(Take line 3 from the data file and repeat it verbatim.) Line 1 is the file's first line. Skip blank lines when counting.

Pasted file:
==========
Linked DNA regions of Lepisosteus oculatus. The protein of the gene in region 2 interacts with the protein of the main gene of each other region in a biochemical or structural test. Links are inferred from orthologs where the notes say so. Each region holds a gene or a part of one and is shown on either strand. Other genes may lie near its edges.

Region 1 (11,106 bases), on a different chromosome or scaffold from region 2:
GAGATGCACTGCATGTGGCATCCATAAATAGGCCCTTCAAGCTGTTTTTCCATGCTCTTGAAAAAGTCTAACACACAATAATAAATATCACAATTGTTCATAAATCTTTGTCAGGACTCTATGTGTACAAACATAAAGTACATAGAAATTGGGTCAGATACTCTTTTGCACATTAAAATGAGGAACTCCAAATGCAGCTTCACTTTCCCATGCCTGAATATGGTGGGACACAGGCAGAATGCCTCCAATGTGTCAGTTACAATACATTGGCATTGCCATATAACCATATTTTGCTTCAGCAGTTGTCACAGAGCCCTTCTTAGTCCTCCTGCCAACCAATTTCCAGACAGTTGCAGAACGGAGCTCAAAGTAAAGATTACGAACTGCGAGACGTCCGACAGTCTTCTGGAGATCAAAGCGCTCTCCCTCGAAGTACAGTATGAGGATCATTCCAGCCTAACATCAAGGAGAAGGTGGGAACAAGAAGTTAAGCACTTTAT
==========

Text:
GAGATGCACTGCATGTGGCATCCATAAATAGGCCCTTCAAGCTGTTTTTCCATGCTCTTGAAAAAGTCTAACACACAATAATAAATATCACAATTGTTCATAAATCTTTGTCAGGACTCTATGTGTACAAACATAAAGTACATAGAAATTGGGTCAGATACTCTTTTGCACATTAAAATGAGGAACTCCAAATGCAGCTTCACTTTCCCATGCCTGAATATGGTGGGACACAGGCAGAATGCCTCCAATGTGTCAGTTACAATACATTGGCATTGCCATATAACCATATTTTGCTTCAGCAGTTGTCACAGAGCCCTTCTTAGTCCTCCTGCCAACCAATTTCCAGACAGTTGCAGAACGGAGCTCAAAGTAAAGATTACGAACTGCGAGACGTCCGACAGTCTTCTGGAGATCAAAGCGCTCTCCCTCGAAGTACAGTATGAGGATCATTCCAGCCTAACATCAAGGAGAAGGTGGGAACAAGAAGTTAAGCACTTTAT